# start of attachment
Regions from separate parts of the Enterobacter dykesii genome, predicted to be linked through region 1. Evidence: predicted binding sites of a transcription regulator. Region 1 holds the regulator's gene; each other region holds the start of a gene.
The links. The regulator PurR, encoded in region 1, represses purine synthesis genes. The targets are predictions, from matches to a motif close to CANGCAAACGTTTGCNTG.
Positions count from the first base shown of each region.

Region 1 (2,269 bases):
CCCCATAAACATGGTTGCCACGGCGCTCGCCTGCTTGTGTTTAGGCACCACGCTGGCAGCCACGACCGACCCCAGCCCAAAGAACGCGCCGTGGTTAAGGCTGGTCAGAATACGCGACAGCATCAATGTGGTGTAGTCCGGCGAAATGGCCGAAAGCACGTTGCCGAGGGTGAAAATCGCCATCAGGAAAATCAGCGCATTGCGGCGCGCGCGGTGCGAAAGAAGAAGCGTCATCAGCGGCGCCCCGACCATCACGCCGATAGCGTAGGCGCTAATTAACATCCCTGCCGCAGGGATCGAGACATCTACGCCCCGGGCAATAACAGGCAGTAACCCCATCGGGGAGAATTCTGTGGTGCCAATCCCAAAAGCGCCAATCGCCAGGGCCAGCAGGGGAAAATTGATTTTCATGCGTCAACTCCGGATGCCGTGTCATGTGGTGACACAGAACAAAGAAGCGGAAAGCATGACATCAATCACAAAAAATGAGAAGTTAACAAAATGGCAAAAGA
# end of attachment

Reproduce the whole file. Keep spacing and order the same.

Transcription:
Regions from separate parts of the Enterobacter dykesii genome, predicted to be linked through region 1. Evidence: predicted binding sites of a transcription regulator. Region 1 holds the regulator's gene; each other region holds the start of a gene.
The links. The regulator PurR, encoded in region 1, represses purine synthesis genes. The targets are predictions, from matches to a motif close to CANGCAAACGTTTGCNTG.
Positions count from the first base shown of each region.

Region 1 (2,269 bases):
CCCCATAAACATGGTTGCCACGGCGCTCGCCTGCTTGTGTTTAGGCACCACGCTGGCAGCCACGACCGACCCCAGCCCAAAGAACGCGCCGTGGTTAAGGCTGGTCAGAATACGCGACAGCATCAATGTGGTGTAGTCCGGCGAAATGGCCGAAAGCACGTTGCCGAGGGTGAAAATCGCCATCAGGAAAATCAGCGCATTGCGGCGCGCGCGGTGCGAAAGAAGAAGCGTCATCAGCGGCGCCCCGACCATCACGCCGATAGCGTAGGCGCTAATTAACATCCCTGCCGCAGGGATCGAGACATCTACGCCCCGGGCAATAACAGGCAGTAACCCCATCGGGGAGAATTCTGTGGTGCCAATCCCAAAAGCGCCAATCGCCAGGGCCAGCAGGGGAAAATTGATTTTCATGCGTCAACTCCGGATGCCGTGTCATGTGGTGACACAGAACAAAGAAGCGGAAAGCATGACATCAATCACAAAAAATGAGAAGTTAACAAAATGGCAAAAGA